Back to Top Skip to main content

Army invention traps things that go buzz in the day

Aedes albopictus, is one type of mosquito responsible for spreading dengue and yellow fevers as well as the Zika and chikungunya viruses, are common throughout eastern and southern portions of the United States, South America, and other parts of the world. (Courtesy photo) Aedes albopictus, is one type of mosquito responsible for spreading dengue and yellow fevers as well as the Zika and chikungunya viruses, are common throughout eastern and southern portions of the United States, South America, and other parts of the world. (Courtesy photo)

Recommended Content:

Mosquito-Borne Illnesses | Preventing Mosquito-Borne Illnesses | Bug-Borne Illnesses

Some mosquitoes aren’t merely a nuisance. They transmit serious and even deadly maladies to humans through their bites. That’s why Army entomologists invented a device that entices, traps, and then kills two types of adult female mosquitoes and their larvae.

The device is known commercially as Trap-N-Kill. The World Health Organization has recommended it to lower the risk of disease transmission by reducing mosquito populations.

Designed for outdoor use, the trap targets the mosquitoes responsible for spreading dengue and yellow fevers as well as the Zika and chikungunya viruses, among others. Those mosquitoes –Aedes aegypti and Aedes albopictus – are common throughout eastern and southern portions of the United States, South America, and other parts of the world, said Tom Burroughs, chief of the Entomological Sciences Division at the U.S. Army Public Health Center, or APHC.

Trap-N-Kill works by mimicking the mosquitoes’ natural breeding sites. (Courtesy photo)
Trap-N-Kill works by mimicking the mosquitoes’ natural breeding sites.(Courtesy photo)

The mosquitoes bite during daytime hours and breed in outdoor containers with standing water, including flowerpot saucers, birdbaths, and trash can lids. “They can breed in something as small as a bottlecap with a few drops of water in it,” Burroughs said.

Trap-N-Kill works by mimicking the mosquitoes’ natural breeding sites. Users place a plastic pesticide strip inside the approximately 8-inch-tall, cylinder-shaped device and then fill with water. Mosquitoes looking for a place to lay their eggs enter through a small hole in the front. The pesticide strip fatally poisons them and any larvae that hatch from the eggs, Burroughs said. The trap is reusable, but the pesticide strip should be replaced every month and a half.

It takes seven to 10 days for mosquitoes to develop from egg to adult, but Trap-N-Kill’s development cycle was significantly longer, Burroughs said. Two Army entomologists – Brian Zeichner, from APHC’s precursor, the U.S. Army Center for Health Promotion and Preventive Medicine; and Michael Perich, Ph.D., with the Walter Reed Army Institute of Research, or WRAIR – spent more than two decades working on their invention. Originally, it was used to monitor the type and number of mosquitoes in a specific area.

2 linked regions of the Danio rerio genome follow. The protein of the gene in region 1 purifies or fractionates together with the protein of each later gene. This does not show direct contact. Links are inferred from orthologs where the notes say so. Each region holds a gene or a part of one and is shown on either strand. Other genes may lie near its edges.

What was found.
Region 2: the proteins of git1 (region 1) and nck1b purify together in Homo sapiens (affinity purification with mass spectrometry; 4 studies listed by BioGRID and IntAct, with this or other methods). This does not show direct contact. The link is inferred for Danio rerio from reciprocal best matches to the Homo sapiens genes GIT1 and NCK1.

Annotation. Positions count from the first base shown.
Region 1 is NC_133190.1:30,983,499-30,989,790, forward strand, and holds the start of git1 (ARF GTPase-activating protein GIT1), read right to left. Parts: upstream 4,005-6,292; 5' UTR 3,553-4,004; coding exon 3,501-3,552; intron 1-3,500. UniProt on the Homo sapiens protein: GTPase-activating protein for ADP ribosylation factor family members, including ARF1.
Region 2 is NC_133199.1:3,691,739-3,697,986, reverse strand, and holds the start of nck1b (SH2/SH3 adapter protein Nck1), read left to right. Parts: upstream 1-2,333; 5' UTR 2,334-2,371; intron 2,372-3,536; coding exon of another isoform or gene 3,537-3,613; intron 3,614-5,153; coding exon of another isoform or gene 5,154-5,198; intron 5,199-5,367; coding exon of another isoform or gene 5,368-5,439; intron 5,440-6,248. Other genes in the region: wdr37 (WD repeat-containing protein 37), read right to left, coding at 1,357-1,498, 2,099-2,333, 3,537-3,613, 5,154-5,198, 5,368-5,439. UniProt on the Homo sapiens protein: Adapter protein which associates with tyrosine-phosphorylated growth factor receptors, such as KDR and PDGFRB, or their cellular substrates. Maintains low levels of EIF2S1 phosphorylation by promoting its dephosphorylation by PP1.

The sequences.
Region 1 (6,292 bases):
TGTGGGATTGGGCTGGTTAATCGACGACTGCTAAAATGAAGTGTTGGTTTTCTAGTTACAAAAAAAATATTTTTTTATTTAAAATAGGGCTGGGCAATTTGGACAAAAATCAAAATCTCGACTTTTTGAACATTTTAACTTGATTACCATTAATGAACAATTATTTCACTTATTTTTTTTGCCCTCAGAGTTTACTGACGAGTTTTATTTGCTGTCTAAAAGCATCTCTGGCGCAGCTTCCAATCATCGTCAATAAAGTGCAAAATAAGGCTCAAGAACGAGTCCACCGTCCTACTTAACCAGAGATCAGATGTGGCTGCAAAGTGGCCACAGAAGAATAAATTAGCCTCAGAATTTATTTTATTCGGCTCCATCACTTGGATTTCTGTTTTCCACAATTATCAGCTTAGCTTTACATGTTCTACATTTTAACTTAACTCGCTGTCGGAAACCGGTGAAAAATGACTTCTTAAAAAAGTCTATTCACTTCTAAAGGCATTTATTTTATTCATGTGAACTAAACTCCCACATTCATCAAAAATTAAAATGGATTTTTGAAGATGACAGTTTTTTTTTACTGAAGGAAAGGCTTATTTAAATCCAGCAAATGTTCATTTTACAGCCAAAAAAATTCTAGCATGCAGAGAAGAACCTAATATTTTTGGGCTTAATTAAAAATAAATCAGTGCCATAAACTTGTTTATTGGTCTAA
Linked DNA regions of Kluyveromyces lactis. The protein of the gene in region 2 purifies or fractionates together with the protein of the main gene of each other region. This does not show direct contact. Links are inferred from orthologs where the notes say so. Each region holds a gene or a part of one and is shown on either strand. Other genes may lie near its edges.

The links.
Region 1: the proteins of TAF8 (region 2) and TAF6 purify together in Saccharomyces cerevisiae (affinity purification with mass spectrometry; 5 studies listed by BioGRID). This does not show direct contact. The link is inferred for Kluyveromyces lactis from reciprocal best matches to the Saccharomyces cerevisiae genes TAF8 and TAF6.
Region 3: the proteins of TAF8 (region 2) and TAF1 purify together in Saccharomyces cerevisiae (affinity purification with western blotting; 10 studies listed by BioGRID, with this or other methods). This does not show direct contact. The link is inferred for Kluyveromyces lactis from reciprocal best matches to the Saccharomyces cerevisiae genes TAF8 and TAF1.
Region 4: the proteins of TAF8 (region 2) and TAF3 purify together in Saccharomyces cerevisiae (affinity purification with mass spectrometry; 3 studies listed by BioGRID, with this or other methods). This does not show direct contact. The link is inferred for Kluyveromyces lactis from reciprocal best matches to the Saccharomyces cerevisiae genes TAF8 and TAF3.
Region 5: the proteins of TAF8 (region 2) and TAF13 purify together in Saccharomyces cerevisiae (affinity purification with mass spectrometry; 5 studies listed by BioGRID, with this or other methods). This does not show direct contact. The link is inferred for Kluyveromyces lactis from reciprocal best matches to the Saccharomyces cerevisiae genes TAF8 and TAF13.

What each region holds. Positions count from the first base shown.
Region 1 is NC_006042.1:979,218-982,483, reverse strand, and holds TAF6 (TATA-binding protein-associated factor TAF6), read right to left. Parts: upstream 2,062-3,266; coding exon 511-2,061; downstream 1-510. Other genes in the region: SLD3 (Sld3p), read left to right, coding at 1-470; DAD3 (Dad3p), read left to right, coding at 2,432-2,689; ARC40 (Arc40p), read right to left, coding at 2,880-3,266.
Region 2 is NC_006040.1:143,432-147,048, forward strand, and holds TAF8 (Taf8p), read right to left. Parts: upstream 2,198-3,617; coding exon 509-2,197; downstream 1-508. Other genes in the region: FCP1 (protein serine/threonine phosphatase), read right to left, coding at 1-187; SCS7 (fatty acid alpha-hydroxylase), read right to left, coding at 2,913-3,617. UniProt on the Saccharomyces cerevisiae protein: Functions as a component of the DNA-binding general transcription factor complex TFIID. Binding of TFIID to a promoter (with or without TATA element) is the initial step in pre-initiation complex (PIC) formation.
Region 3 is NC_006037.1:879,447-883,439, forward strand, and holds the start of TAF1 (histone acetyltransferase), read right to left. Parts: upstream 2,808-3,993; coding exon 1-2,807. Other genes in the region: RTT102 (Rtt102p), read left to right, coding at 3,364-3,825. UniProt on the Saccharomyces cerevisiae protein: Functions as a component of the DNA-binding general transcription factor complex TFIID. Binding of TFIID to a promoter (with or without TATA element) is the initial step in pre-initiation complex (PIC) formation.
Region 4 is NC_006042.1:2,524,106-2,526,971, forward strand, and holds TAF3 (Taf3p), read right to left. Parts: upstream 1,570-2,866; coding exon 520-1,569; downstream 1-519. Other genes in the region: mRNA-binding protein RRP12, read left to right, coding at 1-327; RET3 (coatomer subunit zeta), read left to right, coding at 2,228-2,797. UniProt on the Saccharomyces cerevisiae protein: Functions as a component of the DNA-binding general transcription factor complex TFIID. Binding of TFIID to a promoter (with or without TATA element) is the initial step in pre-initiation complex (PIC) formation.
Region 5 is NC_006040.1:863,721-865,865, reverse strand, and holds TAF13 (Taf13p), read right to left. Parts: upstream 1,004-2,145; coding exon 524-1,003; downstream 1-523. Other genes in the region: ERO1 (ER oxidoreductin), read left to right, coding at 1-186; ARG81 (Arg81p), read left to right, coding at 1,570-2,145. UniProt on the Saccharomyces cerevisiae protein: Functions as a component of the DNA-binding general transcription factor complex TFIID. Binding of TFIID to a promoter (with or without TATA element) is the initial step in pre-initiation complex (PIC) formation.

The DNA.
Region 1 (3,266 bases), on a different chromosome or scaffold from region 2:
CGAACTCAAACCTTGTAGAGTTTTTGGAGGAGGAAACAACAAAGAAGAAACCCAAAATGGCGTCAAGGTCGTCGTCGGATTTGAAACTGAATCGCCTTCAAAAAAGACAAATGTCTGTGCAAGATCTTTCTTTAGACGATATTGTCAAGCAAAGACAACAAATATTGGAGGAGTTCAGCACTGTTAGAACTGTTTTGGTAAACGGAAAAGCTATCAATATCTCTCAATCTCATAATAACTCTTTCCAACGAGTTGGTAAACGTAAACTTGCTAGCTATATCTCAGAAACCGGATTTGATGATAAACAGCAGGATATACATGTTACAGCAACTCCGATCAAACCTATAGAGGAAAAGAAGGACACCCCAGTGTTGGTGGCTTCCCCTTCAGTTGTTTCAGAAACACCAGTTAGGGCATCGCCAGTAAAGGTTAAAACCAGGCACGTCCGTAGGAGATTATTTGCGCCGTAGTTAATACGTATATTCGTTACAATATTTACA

Trap-N-Kill became available to Department of Defense personnel through the military supply system starting in 2014. It’s also available through a commercial licensing agreement at civilian retail locations. APHC and WRAIR jointly hold the patent on the device, Burroughs said.

“We encourage installations and public health staffs to use it in combination with other mosquito-control strategies,” Burroughs said. “The trap reduces the amount of pesticide used and easily integrates into mosquito-management programs, and it can be removed when mosquitoes are no longer a problem.”

APHC offers more information about the Trap-N-Kill online.

You also may be interested in...

Prevent mosquito-borne illness in the U.S. and overseas

Article
7/31/2019
Most mosquitoes are relatively harmless. But some can cause serious diseases

Mosquitoes can spread dangerous diseases no matter where you are

Recommended Content:

Bug-Borne Illnesses | Bug Week: July 27 - August 2 | Mosquito-Borne Illnesses

Tick Facts: Dangers at the height of tick season

Article
7/31/2019
A tick like this one, seen at 10x magnification, can spread a number of dangerous pathogens during the warm-weather months. (Photo by Cornel Constantin)

Many diseases are transferred to humans by ticks — Lyme is the most common, but several others, described here, are worth knowing about

Recommended Content:

Bug-Borne Illnesses | Bug Week: July 27 - August 2 | Tick-Borne Illnesses | Health Readiness | Preventive Health | Public Health

Avoid bug bites on vacation with these TRICARE tips

Article
7/30/2019
According to the EPA, using the right insect repellent can discourage mosquitoes, ticks, and other insects from landing on you and biting you

If you’re traveling to areas where they may be a higher chance of getting malaria from mosquitoes or tick-borne diseases like Lyme disease, take steps to avoid these bugs and others.

Recommended Content: